‘Ach, that’s not fair, Barry. I’m your best friend.’

‘That’s why I know.’

‘Must be a hell of a regret.’

‘I told you, something stupid. Oh, God, I need to go again.’



A drabble is a story of exactly 100 words.

Wednesday, September 12, 2018

Review of The City in Darkness by Michael Russell (2016, Constable)


The tail end of 1939. The IRA have raided a military arsenal in the Phoenix Park in Dublin. A postman has gone missing in Wicklow. Detective Inspector Stefan Gillespie of the Dublin Special Branch finds himself involved in both cases. In the former, he’s hunting down the perpetrators and the missing weapons, all the while suspecting his boss might have a hand in the raid. In the latter, he’s sent to help with the investigation given the local police are suspects in the disappearance and suspected murder. The postman had a side line in gossip and blackmail and in his possessions is a hint that the tragic accident that led to the death of Gillespie’s wife several years earlier was actually part of a series of four murders. He starts to investigate, with the evidence suggesting a man in Spain might be able to shed some light on the matter. As it happens, the Irish ambassador to Spain requires an escort back to the country, where he is hoping via connections with German intelligence to free Frank Ryan, an Irish man on the wrong side in the Spanish Civil War, and Gillespie sets off as his chaperone.

The City in Darkness is the third book in the Stefan Gillespie series set in 1930s/40s Ireland, with jaunts to other locations. In this book, Gillespie suspects his boss of involvement in an IRA raid on a military arsenal and investigates the disappearance of a postman, which segues into an investigation into the death of his wife. The trail leads him to Spain and the old Irish college at Salamanca and to efforts by the Irish ambassador to free Frank Ryan from one of Franco’s prisons. As usual, Russell uses Gillespie’s cases as a way to explore the wider politics and international incidents at the time. In this case, the involvement of Irish forces on both sides in the Spanish civil war, the role of German military intelligence in freeing IRA leader, internal politics between agencies in Ireland, the actions of the IRA during the war, and Ireland’s neutrality. Even the disappearance of the postman was a real event, though Russell spins it into a whole other story line. The result is an murder mystery with an interesting context, a nice sense of place and time, and an engaging plot. It did feel a little contrived in places, with the story shoehorned around real events, though this little detracted from the read. Overall, another good addition to a very good series.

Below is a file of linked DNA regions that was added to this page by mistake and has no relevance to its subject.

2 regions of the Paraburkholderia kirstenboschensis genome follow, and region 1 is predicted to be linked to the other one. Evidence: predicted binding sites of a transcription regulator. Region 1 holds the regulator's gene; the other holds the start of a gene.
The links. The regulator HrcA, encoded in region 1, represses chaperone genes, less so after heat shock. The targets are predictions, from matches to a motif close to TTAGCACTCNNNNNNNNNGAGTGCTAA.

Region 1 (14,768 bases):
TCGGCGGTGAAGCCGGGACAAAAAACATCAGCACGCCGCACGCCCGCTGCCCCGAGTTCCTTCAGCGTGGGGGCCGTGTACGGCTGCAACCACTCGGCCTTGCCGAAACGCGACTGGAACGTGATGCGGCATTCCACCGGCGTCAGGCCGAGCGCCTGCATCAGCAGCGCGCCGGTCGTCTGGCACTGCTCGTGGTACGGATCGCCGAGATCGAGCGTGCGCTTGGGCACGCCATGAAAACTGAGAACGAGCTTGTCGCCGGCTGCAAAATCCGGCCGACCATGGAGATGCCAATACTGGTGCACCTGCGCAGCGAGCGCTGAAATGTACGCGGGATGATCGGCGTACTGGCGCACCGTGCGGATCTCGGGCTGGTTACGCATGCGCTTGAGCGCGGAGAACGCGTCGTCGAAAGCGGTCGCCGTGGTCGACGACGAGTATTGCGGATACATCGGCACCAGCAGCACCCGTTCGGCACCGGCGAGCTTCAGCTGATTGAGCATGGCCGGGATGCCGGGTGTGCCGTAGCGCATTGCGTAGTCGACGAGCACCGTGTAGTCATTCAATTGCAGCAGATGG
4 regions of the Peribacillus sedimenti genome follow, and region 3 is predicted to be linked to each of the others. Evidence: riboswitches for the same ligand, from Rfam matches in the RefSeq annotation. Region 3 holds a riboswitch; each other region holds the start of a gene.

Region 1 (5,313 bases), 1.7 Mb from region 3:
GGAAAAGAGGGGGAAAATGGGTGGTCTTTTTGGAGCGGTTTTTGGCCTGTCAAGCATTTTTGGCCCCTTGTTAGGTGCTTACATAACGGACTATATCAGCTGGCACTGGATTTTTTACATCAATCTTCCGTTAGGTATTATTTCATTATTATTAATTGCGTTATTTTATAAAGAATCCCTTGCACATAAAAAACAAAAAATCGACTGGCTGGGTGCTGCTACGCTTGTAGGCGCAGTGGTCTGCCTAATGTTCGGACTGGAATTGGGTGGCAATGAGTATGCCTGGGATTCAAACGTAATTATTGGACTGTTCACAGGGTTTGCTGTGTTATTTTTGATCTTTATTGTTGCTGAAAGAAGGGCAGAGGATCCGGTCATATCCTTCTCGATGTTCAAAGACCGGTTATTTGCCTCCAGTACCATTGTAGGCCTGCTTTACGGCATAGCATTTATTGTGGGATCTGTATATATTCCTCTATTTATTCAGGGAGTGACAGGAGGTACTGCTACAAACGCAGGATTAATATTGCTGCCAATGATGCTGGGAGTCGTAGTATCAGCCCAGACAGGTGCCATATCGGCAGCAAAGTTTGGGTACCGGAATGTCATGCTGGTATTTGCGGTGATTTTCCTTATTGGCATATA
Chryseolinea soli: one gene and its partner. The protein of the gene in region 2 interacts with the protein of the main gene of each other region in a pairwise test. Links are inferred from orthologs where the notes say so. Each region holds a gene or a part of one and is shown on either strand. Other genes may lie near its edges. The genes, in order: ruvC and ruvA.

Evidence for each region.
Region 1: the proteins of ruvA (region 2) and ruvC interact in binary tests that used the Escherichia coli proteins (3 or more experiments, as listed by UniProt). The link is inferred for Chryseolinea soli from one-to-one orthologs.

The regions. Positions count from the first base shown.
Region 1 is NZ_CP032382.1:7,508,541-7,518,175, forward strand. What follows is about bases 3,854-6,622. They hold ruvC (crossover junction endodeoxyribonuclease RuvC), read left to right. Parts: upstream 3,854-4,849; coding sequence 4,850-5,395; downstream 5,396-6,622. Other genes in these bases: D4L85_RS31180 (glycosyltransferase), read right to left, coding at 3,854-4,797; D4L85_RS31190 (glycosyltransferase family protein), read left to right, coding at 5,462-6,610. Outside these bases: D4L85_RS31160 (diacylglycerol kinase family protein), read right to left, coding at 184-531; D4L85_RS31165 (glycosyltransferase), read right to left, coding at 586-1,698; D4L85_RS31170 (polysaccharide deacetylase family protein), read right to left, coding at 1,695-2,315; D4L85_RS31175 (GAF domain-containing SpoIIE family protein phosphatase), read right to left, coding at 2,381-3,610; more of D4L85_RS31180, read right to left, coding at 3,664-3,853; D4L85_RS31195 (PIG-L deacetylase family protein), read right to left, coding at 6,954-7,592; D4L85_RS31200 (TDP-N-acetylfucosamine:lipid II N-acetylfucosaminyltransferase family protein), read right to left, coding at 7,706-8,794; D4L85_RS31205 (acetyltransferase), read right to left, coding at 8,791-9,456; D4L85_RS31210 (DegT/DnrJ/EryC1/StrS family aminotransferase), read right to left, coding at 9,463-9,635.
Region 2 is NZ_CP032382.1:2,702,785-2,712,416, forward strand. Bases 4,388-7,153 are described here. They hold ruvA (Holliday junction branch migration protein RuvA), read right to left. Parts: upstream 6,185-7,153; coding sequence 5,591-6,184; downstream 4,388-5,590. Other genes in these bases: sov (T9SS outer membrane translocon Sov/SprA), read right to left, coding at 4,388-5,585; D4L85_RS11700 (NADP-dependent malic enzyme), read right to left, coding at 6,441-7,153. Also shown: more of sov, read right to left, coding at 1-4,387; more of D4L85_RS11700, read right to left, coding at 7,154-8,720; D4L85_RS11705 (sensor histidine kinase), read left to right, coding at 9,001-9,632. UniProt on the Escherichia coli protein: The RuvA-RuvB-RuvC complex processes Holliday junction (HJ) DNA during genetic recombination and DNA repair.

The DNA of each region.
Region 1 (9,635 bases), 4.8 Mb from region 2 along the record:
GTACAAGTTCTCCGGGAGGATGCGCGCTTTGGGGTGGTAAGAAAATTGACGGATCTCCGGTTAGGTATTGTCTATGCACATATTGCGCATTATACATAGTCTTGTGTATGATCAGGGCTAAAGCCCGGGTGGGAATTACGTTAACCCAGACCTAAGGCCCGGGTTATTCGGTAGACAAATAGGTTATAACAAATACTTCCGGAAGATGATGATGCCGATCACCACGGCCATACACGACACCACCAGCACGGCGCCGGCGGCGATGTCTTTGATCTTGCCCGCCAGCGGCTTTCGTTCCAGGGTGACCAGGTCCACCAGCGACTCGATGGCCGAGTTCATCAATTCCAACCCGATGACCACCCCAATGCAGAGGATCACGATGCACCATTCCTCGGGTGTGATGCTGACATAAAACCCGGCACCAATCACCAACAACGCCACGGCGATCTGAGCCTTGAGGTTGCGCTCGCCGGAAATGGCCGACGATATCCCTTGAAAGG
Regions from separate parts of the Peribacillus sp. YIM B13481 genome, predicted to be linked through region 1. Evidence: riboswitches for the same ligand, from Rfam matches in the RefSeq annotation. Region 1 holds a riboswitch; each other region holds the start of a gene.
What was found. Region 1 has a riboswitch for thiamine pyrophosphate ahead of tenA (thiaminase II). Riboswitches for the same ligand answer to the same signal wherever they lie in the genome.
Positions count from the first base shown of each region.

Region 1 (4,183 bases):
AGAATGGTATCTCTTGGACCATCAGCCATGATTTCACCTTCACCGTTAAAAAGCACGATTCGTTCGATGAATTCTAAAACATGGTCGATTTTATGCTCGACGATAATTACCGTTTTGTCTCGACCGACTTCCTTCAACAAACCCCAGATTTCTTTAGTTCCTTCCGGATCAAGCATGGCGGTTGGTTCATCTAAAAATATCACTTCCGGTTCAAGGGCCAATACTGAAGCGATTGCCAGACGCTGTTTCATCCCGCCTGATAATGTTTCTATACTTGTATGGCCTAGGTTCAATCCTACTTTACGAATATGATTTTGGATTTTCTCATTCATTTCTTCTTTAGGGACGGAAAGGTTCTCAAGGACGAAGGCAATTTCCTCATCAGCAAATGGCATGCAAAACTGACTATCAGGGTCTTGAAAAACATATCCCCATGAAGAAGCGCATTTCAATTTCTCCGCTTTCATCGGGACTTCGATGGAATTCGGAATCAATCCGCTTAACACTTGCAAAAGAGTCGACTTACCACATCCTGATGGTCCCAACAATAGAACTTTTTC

Sunday, September 9, 2018

Lazy Sunday Service


Back to endless drizzle and autumn showers. Graham Moore's The Last Days of Night are helping me while away the hours. The patent war over the light bulb really was a war, conducted between Edison and Westinghouse, with Tesla in the thick of the action. Interesting novelization of true(ish) history.

My posts this week
Review of This Thing of Darkness by Harry Bingham
Review of Easy Motion Tourist by Leye Adenle
It's not your fault

Saturday, September 8, 2018

It's not your fault

‘What did we do to deserve this?’ Maeve looked up for the first time in ten minutes. She brushed away a tear. ‘We always treated him right.’

‘Some are just born bad; that’s all there is to it,’ her sister replied. ‘There’s nothing you could have done.’

‘They were children.’

‘It’s not your fault, Maeve.’

‘He was an awkward child; always getting in trouble. Always falling out with others. And now this. We’ll be blamed. How am I meant …’

‘People will know it’s not your fault.’

‘No, they won’t. We’re his parents. How could it not be our fault?’




A drabble is a story of exactly 100 words.

Thursday, September 6, 2018

Review of This Thing of Darkness by Harry Bingham (Orion, 2015)

Fiona Griffiths is recovering from a long-term stint of undercover work and studying for her sergeant’s exam while browsing through cold cases. Two cases take her interest: a seemingly impossible burglary and the death of a security guard ruled as accidental. Just as she starts to poke around she’s pulled back into active service and given the tedious job processing evidence on a rape case. Her bosses, however, allow her to snoop around her cold cases as long as she keeps on top of her main duties. From slight pieces of evidence she manages to pry open chinks that suggest foul play in both cases. Then she discovers another body in a different jurisdiction, a seeming suicide but there are links to the other cases: impossible access and deep-sea cables. Seizing on tenuous links and skirting on or over the edges of police procedure she stitches together a conspiracy worth millions. But who’s going to listen to a lowly detective constable that often seems away with the fairies?